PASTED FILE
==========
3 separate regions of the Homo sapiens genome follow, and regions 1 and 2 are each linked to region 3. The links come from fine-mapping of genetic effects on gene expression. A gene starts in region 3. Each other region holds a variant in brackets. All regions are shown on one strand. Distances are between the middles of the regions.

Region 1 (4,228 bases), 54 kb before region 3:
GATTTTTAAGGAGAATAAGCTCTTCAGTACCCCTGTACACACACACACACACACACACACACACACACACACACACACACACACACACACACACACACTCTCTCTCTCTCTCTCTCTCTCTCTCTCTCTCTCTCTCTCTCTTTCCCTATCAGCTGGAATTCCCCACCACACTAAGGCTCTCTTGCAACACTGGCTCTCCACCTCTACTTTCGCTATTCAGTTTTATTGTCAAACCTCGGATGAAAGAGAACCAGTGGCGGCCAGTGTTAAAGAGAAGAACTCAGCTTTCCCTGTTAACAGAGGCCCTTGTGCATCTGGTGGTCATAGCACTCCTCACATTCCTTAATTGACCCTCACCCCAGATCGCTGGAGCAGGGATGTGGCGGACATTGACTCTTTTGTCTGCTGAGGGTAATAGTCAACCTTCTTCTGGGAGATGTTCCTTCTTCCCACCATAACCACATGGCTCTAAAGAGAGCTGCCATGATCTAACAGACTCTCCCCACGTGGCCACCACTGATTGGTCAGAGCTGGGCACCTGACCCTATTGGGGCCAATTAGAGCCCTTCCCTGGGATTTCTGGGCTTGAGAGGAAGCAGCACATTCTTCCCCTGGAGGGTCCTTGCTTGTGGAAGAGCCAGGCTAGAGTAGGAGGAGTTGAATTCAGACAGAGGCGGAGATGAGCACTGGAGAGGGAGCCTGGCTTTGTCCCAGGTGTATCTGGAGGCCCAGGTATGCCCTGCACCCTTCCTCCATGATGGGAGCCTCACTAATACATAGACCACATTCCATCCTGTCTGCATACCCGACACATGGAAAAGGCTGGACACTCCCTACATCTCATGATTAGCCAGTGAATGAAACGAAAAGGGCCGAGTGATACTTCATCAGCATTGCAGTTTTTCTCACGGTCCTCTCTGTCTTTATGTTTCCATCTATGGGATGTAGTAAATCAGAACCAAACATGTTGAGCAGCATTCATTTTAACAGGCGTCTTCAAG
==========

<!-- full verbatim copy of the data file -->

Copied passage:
3 separate regions of the Homo sapiens genome follow, and regions 1 and 2 are each linked to region 3. The links come from fine-mapping of genetic effects on gene expression. A gene starts in region 3. Each other region holds a variant in brackets. All regions are shown on one strand. Distances are between the middles of the regions.

Region 1 (4,228 bases), 54 kb before region 3:
GATTTTTAAGGAGAATAAGCTCTTCAGTACCCCTGTACACACACACACACACACACACACACACACACACACACACACACACACACACACACACACACTCTCTCTCTCTCTCTCTCTCTCTCTCTCTCTCTCTCTCTCTCTTTCCCTATCAGCTGGAATTCCCCACCACACTAAGGCTCTCTTGCAACACTGGCTCTCCACCTCTACTTTCGCTATTCAGTTTTATTGTCAAACCTCGGATGAAAGAGAACCAGTGGCGGCCAGTGTTAAAGAGAAGAACTCAGCTTTCCCTGTTAACAGAGGCCCTTGTGCATCTGGTGGTCATAGCACTCCTCACATTCCTTAATTGACCCTCACCCCAGATCGCTGGAGCAGGGATGTGGCGGACATTGACTCTTTTGTCTGCTGAGGGTAATAGTCAACCTTCTTCTGGGAGATGTTCCTTCTTCCCACCATAACCACATGGCTCTAAAGAGAGCTGCCATGATCTAACAGACTCTCCCCACGTGGCCACCACTGATTGGTCAGAGCTGGGCACCTGACCCTATTGGGGCCAATTAGAGCCCTTCCCTGGGATTTCTGGGCTTGAGAGGAAGCAGCACATTCTTCCCCTGGAGGGTCCTTGCTTGTGGAAGAGCCAGGCTAGAGTAGGAGGAGTTGAATTCAGACAGAGGCGGAGATGAGCACTGGAGAGGGAGCCTGGCTTTGTCCCAGGTGTATCTGGAGGCCCAGGTATGCCCTGCACCCTTCCTCCATGATGGGAGCCTCACTAATACATAGACCACATTCCATCCTGTCTGCATACCCGACACATGGAAAAGGCTGGACACTCCCTACATCTCATGATTAGCCAGTGAATGAAACGAAAAGGGCCGAGTGATACTTCATCAGCATTGCAGTTTTTCTCACGGTCCTCTCTGTCTTTATGTTTCCATCTATGGGATGTAGTAAATCAGAACCAAACATGTTGAGCAGCATTCATTTTAACAGGCGTCTTCAAG